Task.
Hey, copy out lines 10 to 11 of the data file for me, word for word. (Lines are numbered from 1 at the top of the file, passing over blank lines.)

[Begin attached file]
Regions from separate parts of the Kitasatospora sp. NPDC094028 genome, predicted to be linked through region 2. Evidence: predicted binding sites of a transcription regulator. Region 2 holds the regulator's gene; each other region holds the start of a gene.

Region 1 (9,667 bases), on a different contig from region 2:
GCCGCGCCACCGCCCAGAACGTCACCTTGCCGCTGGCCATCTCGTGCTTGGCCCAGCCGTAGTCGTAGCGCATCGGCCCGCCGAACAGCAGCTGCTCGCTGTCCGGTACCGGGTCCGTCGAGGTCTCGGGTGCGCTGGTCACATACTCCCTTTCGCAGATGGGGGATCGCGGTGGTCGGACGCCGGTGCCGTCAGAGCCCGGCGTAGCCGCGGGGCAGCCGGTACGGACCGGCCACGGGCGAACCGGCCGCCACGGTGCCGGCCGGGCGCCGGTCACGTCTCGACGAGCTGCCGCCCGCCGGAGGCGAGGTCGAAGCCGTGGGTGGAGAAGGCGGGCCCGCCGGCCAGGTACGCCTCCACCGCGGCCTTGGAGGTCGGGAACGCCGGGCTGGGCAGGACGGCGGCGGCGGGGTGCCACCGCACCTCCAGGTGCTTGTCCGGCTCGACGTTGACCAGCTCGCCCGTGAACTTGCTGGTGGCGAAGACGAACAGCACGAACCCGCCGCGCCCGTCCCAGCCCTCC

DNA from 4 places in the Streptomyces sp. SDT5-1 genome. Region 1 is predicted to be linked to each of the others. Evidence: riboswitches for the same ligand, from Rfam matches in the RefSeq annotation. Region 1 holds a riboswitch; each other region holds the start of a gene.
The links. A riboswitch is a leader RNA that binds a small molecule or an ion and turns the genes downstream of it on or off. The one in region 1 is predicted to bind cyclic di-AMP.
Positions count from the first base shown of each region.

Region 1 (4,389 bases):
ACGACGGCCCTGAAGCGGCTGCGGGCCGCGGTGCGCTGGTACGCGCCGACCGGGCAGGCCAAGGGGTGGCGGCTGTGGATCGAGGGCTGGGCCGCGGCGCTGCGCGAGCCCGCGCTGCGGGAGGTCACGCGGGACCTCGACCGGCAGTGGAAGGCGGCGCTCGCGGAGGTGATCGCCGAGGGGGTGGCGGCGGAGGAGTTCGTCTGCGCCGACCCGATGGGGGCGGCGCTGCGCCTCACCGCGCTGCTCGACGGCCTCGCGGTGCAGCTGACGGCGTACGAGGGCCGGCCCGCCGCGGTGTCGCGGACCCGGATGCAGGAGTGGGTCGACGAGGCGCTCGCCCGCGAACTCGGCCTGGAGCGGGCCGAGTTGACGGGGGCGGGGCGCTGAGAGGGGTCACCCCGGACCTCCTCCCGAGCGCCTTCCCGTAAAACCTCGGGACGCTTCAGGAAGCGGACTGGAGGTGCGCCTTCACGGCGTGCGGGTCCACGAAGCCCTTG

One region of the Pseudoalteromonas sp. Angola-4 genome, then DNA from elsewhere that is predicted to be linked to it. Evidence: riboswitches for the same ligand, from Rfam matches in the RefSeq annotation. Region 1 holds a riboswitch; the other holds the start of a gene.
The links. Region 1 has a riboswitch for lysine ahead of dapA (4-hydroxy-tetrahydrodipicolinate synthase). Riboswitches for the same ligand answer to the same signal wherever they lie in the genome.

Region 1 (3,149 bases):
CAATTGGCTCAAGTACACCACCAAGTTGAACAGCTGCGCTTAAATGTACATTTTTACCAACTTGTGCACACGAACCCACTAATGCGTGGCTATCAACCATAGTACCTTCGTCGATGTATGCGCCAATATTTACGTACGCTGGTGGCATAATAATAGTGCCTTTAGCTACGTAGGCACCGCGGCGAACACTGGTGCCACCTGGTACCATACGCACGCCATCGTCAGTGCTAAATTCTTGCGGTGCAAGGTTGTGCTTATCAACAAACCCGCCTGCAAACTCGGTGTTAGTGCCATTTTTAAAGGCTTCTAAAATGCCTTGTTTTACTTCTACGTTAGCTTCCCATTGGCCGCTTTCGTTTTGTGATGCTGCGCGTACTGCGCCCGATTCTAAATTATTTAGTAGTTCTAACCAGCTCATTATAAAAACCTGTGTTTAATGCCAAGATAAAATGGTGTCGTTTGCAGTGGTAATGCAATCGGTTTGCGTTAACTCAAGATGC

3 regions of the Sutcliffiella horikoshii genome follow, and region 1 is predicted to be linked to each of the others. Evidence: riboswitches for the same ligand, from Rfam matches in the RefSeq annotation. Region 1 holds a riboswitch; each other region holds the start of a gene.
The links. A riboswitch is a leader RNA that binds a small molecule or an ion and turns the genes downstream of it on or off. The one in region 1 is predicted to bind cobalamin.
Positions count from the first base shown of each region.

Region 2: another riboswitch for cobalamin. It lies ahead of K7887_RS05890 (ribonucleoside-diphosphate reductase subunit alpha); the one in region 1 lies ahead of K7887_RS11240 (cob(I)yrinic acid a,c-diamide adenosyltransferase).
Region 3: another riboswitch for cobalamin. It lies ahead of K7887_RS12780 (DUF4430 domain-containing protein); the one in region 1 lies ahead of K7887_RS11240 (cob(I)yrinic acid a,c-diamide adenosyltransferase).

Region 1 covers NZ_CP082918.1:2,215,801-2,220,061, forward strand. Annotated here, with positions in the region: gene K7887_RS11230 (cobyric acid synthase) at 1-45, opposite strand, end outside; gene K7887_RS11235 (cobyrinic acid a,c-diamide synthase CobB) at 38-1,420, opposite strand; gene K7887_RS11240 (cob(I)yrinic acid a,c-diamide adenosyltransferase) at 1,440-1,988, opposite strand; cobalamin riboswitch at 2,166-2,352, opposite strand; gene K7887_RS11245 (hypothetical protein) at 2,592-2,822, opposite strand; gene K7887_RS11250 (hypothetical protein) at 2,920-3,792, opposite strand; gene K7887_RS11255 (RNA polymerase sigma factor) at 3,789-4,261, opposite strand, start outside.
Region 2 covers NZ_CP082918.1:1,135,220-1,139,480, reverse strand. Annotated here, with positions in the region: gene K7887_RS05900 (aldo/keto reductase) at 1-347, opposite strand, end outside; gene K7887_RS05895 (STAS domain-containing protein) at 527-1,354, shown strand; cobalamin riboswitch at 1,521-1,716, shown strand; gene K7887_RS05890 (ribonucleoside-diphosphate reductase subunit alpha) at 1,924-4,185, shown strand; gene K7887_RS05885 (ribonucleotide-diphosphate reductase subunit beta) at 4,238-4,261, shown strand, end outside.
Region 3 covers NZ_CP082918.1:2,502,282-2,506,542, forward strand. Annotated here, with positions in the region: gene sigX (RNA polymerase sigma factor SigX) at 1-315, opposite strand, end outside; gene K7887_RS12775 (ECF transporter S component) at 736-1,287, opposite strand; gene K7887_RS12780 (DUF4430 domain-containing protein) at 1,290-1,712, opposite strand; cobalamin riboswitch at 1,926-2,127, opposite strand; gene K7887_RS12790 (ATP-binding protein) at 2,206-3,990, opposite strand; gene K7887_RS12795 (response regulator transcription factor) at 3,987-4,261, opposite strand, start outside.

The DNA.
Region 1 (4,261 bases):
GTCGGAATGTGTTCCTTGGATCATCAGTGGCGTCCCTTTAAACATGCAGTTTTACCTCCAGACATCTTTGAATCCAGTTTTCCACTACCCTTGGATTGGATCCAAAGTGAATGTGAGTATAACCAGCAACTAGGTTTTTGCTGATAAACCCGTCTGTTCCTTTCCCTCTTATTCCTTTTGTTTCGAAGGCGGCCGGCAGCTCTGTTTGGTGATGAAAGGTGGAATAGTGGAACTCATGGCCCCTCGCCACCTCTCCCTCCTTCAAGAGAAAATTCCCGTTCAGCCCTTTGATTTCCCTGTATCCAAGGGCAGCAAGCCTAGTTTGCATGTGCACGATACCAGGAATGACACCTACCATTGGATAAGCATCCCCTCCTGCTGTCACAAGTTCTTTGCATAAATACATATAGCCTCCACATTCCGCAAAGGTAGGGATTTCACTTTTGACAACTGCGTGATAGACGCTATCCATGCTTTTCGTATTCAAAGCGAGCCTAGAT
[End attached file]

The links. Region 1 has a riboswitch for lysine ahead of dapA (4-hydroxy-tetrahydrodipicolinate synthase). Riboswitches for the same ligand answer to the same signal wherever they lie in the genome.

Region 1 (3,149 bases):